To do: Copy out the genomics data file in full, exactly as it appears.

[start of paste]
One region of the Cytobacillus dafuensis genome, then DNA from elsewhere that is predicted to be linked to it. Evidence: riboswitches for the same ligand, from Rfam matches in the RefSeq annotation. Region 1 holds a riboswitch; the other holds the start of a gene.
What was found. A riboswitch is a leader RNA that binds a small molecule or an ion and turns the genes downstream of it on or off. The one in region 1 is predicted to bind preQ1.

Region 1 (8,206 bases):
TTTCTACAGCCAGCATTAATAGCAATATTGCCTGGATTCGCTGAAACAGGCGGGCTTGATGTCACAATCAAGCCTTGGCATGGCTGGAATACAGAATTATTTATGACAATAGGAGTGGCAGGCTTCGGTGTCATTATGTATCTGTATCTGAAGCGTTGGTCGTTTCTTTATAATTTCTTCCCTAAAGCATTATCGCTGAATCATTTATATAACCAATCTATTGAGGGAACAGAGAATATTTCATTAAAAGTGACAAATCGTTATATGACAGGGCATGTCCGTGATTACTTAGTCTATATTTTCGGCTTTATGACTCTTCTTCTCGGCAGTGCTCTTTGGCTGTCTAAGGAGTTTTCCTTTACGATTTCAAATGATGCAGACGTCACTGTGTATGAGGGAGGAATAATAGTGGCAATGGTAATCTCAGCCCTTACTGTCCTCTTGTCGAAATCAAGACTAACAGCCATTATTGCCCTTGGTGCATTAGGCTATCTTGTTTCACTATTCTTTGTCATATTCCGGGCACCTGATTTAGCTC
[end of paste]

One region of the Cytobacillus dafuensis genome, then DNA from elsewhere that is predicted to be linked to it. Evidence: riboswitches for the same ligand, from Rfam matches in the RefSeq annotation. Region 1 holds a riboswitch; the other holds the start of a gene.
What was found. A riboswitch is a leader RNA that binds a small molecule or an ion and turns the genes downstream of it on or off. The one in region 1 is predicted to bind preQ1.

Region 1 (8,206 bases):
TTTCTACAGCCAGCATTAATAGCAATATTGCCTGGATTCGCTGAAACAGGCGGGCTTGATGTCACAATCAAGCCTTGGCATGGCTGGAATACAGAATTATTTATGACAATAGGAGTGGCAGGCTTCGGTGTCATTATGTATCTGTATCTGAAGCGTTGGTCGTTTCTTTATAATTTCTTCCCTAAAGCATTATCGCTGAATCATTTATATAACCAATCTATTGAGGGAACAGAGAATATTTCATTAAAAGTGACAAATCGTTATATGACAGGGCATGTCCGTGATTACTTAGTCTATATTTTCGGCTTTATGACTCTTCTTCTCGGCAGTGCTCTTTGGCTGTCTAAGGAGTTTTCCTTTACGATTTCAAATGATGCAGACGTCACTGTGTATGAGGGAGGAATAATAGTGGCAATGGTAATCTCAGCCCTTACTGTCCTCTTGTCGAAATCAAGACTAACAGCCATTATTGCCCTTGGTGCATTAGGCTATCTTGTTTCACTATTCTTTGTCATATTCCGGGCACCTGATTTAGCTC